The Cayman Islands is at the forefront of both the FinTech and Environmental, Social and Governance (ESG) spaces, both as an originator and as a facilitator. The utilisation of Cayman Islands vehicles is well established, particularly in structured finance and bond issues in the capital markets. As distributed ledger technology (DLT) has the potential to deliver significant benefits to this sector, Cayman has taken meaningful steps to further enhance its legal and regulatory framework to accommodate this. At the same time, the Cayman Islands Monetary Authority (CIMA) is maintaining a watching brief in the ESG space.
FinTech and ESG are not mutually exclusive missions. ESG-focused FinTechs have a unique ability to achieve rapid growth, deliver ESG-focused innovation and attract investment capital to support their efforts to improve the environment and society while generating returns. As FinTechs evolve in the ESG era, new stakeholder responsibilities also emerge. Shifts in investor expectations which demand that financing products incorporate investors’ personal values on social and environmental issues will continue to increase. Climate change, geo-political issues and awareness of inequality means that FinTechs will have to respond to the shift in expectations. The Cayman Islands is positioning itself to nurture this duality.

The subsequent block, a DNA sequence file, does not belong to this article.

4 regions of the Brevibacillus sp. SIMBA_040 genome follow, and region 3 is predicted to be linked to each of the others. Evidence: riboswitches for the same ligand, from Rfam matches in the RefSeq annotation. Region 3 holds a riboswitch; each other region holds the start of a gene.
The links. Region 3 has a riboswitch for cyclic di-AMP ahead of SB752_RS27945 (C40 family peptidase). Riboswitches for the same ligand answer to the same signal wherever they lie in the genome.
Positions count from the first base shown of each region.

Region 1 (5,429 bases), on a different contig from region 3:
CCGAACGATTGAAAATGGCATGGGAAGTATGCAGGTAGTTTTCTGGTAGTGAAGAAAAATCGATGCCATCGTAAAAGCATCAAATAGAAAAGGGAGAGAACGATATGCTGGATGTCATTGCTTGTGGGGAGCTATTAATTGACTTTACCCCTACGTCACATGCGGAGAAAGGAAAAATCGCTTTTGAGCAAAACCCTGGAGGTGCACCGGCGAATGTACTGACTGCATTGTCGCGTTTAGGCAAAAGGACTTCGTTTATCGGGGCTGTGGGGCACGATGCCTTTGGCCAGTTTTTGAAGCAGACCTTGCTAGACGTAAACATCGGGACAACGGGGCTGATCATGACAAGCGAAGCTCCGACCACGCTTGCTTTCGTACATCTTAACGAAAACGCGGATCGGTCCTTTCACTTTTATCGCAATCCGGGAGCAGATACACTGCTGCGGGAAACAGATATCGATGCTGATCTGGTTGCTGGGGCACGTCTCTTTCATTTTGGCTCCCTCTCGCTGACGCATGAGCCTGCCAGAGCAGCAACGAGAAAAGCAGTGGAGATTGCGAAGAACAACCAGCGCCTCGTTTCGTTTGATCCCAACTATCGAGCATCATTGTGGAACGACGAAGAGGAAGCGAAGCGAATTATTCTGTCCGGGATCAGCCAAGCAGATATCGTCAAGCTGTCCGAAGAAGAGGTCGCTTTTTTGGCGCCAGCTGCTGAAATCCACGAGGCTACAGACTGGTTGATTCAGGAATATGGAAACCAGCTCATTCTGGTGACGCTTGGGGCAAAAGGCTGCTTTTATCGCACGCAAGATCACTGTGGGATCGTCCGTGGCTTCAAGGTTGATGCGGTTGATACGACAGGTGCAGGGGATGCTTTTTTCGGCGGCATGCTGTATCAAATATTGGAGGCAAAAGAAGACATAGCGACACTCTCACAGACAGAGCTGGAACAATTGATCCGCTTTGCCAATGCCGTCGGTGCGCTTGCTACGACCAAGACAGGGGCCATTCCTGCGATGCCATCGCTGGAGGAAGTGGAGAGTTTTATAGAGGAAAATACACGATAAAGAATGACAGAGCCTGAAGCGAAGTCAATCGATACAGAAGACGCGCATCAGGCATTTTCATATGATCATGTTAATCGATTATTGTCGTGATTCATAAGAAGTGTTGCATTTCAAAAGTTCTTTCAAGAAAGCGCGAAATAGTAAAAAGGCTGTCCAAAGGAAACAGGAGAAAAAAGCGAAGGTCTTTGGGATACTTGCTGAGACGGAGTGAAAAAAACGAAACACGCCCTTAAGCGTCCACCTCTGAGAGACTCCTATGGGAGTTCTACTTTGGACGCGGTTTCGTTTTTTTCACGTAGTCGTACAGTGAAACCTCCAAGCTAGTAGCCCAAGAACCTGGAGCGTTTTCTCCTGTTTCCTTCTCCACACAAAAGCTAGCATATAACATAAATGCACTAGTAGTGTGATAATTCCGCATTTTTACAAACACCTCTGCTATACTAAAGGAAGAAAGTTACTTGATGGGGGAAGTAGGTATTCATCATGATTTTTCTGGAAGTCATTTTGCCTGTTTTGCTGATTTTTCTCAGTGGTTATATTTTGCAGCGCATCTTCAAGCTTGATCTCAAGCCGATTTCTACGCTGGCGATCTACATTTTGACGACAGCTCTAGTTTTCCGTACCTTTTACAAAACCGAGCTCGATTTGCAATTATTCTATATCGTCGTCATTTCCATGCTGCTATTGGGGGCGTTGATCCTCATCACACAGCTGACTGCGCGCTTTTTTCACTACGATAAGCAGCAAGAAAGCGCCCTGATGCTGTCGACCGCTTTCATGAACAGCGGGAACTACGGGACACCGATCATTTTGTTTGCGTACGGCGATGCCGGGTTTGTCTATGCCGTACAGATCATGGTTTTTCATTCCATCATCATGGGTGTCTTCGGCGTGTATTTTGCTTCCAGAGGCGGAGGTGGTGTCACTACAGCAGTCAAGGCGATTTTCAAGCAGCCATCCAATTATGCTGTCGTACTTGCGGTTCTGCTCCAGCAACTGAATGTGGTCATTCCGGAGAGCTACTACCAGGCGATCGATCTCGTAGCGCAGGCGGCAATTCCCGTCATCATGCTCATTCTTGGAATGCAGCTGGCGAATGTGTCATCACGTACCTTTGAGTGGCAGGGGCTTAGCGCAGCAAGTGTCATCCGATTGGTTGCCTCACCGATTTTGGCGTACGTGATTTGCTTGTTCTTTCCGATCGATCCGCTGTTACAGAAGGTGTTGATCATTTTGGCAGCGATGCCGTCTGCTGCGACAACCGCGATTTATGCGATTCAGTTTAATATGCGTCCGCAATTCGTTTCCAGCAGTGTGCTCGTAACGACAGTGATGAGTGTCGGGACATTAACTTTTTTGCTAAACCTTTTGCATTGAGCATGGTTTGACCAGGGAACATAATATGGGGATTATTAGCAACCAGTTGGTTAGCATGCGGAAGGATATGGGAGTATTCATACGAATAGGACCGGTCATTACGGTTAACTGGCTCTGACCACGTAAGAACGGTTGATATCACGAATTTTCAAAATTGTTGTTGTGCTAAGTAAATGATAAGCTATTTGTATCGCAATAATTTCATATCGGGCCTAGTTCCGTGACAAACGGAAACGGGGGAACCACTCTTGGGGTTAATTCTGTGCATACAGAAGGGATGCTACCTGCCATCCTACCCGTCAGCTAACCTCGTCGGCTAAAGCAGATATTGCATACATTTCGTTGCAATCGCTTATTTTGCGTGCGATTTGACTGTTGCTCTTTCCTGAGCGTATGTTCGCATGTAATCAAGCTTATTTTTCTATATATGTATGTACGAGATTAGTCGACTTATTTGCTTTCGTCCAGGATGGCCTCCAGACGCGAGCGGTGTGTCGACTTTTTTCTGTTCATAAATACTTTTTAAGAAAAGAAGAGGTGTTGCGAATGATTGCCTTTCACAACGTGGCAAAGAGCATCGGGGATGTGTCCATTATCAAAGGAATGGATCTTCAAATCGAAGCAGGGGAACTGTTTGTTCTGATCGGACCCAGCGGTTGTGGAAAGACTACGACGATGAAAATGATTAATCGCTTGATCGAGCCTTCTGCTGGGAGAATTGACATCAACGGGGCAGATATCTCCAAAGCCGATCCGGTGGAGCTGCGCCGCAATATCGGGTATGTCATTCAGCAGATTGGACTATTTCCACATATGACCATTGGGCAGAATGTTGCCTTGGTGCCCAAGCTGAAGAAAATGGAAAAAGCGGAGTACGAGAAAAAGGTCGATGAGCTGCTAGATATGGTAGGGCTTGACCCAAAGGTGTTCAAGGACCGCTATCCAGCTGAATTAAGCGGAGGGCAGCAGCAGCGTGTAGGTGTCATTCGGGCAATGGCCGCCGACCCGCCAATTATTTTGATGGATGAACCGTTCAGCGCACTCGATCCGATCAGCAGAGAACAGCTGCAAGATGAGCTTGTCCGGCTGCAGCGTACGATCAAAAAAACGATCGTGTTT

Cayman has enacted the Virtual Asset (Service Providers) Act, 2020 (the VASP Act). This creates a flexible operating framework for the regulation of the provision of virtual asset services.
The VASP Act applies to all entities that intend to or currently provide virtual asset services in or from within the Cayman Islands. It provides for a registration and licensing regime for any person carrying on a “virtual asset service” in the course of a business using a Cayman Islands entity or otherwise from within the Cayman Islands. Such persons are called “virtual asset service providers” (VASPs). Virtual asset services, as defined under the VASP Act, means:
The issuance of virtual assets or the business of providing one or more of the following services or operations for or on behalf of a natural or legal person or legal arrangement —
(a) exchange between virtual assets and fiat currencies;
(b) exchange between one or more other forms of convertible virtual assets;
(c) transfer of virtual assets;
(d) virtual asset custody service; or
(e) participation in, and provision of, financial services related to a virtual asset issuance or the sale of a virtual asset. This includes issuers of virtual assets, virtual asset custodians, virtual asset trading platforms, as well as entities providing financial services related to the sale of a virtual asset such as virtual asset dealers.
All Entities wishing to perform virtual asset services for the first time (New Market Entrants), Entities providing virtual asset services prior to the commencement of the VASP Act (Pre-Existing Service Providers); and Existing Authority licensees that provide or propose to provide virtual asset services (Other Authorised Entities) are required to register with CIMA (or notify where applicable).